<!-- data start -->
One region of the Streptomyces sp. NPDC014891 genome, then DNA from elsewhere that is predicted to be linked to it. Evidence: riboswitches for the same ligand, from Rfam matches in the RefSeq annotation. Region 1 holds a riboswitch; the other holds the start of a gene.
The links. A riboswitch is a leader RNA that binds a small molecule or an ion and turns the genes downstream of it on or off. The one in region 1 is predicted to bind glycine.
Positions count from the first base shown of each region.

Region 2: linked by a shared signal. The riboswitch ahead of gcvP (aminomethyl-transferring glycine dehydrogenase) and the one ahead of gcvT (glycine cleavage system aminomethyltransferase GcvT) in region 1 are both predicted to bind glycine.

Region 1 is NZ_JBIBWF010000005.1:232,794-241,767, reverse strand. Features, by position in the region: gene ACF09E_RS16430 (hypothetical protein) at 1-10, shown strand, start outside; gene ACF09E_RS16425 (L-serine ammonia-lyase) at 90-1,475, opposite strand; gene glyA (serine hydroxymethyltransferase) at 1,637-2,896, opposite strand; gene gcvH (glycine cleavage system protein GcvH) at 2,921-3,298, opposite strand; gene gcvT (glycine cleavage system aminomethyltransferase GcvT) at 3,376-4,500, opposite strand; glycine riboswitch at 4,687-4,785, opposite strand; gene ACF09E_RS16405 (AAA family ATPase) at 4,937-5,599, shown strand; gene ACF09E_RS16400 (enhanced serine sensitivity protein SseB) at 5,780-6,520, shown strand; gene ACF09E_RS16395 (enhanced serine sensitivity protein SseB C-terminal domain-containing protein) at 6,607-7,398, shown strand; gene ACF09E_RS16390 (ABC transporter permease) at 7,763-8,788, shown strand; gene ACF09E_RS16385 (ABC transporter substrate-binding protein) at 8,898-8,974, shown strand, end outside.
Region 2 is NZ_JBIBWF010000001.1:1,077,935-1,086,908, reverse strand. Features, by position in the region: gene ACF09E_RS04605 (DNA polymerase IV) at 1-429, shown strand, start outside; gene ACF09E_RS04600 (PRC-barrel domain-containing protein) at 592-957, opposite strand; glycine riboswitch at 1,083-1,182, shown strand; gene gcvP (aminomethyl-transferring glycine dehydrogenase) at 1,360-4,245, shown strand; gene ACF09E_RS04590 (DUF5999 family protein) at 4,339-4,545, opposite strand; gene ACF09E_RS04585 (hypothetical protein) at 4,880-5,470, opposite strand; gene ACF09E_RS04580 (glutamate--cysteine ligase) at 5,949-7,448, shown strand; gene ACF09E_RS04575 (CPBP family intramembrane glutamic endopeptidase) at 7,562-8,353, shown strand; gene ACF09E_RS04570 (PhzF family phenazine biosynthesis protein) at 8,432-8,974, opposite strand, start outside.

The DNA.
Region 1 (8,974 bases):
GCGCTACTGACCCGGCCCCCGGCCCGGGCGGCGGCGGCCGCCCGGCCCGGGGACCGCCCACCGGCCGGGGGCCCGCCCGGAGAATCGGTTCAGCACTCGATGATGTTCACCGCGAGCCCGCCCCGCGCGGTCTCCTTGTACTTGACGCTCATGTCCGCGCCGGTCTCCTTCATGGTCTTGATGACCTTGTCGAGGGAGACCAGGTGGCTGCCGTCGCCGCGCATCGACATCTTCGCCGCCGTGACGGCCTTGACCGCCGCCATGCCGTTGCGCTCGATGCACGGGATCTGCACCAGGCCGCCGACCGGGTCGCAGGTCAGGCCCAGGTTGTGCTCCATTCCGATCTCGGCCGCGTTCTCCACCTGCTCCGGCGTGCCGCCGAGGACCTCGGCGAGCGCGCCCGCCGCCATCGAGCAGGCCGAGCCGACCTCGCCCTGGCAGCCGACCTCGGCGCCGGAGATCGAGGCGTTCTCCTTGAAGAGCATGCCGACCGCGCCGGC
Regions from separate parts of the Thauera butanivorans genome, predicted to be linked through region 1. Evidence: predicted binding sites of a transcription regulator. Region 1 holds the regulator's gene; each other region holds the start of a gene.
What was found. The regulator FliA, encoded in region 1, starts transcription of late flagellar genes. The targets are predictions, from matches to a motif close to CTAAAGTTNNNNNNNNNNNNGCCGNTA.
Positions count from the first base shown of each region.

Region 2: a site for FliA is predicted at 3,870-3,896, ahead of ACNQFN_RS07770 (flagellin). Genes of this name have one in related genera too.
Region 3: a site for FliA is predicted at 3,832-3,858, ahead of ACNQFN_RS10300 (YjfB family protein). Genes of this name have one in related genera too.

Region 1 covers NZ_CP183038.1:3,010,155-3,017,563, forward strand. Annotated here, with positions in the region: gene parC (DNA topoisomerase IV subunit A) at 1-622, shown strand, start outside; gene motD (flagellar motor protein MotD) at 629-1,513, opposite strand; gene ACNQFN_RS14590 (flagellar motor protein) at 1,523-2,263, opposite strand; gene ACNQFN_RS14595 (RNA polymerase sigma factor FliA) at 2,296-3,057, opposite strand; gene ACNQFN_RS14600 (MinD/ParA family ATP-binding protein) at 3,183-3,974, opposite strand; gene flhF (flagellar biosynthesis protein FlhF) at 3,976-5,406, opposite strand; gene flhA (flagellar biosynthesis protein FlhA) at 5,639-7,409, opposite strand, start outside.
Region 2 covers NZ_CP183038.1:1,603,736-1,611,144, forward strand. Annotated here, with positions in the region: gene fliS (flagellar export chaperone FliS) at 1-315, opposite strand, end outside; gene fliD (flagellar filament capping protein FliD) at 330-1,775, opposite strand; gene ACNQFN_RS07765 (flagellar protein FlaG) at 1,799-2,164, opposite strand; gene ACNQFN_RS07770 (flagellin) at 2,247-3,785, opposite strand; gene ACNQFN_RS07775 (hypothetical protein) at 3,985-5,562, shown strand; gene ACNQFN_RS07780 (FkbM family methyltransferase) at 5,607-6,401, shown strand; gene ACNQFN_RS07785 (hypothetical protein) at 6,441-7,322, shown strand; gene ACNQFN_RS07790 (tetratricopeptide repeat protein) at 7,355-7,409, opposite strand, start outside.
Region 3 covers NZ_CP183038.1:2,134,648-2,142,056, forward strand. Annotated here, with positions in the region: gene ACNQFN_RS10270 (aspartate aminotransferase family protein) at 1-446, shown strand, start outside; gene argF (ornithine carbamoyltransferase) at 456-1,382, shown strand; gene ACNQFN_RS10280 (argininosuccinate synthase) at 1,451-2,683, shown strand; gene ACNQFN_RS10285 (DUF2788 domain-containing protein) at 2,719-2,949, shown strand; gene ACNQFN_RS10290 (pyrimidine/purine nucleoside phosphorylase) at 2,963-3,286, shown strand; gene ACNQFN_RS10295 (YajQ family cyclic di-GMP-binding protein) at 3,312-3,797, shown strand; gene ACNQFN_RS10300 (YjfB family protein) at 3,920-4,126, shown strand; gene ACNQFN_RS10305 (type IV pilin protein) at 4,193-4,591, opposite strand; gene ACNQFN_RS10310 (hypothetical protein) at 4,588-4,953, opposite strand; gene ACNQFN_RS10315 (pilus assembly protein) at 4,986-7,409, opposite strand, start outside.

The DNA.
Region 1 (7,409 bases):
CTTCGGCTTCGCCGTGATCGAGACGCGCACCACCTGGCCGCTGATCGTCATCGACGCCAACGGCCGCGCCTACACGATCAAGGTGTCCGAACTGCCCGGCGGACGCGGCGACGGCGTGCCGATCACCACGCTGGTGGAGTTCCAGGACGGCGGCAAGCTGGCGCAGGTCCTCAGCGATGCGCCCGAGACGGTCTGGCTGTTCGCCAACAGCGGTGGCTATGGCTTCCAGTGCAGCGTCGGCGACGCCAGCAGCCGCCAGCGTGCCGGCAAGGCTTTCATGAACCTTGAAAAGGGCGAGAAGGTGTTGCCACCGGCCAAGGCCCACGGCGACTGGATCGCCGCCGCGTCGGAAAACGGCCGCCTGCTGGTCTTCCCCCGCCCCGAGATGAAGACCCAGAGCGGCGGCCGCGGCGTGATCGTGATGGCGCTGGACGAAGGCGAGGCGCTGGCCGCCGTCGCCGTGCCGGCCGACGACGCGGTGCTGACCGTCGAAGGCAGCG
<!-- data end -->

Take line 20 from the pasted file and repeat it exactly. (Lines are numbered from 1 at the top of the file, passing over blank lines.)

CTTCGGCTTCGCCGTGATCGAGACGCGCACCACCTGGCCGCTGATCGTCATCGACGCCAACGGCCGCGCCTACACGATCAAGGTGTCCGAACTGCCCGGCGGACGCGGCGACGGCGTGCCGATCACCACGCTGGTGGAGTTCCAGGACGGCGGCAAGCTGGCGCAGGTCCTCAGCGATGCGCCCGAGACGGTCTGGCTGTTCGCCAACAGCGGTGGCTATGGCTTCCAGTGCAGCGTCGGCGACGCCAGCAGCCGCCAGCGTGCCGGCAAGGCTTTCATGAACCTTGAAAAGGGCGAGAAGGTGTTGCCACCGGCCAAGGCCCACGGCGACTGGATCGCCGCCGCGTCGGAAAACGGCCGCCTGCTGGTCTTCCCCCGCCCCGAGATGAAGACCCAGAGCGGCGGCCGCGGCGTGATCGTGATGGCGCTGGACGAAGGCGAGGCGCTGGCCGCCGTCGCCGTGCCGGCCGACGACGCGGTGCTGACCGTCGAAGGCAGCG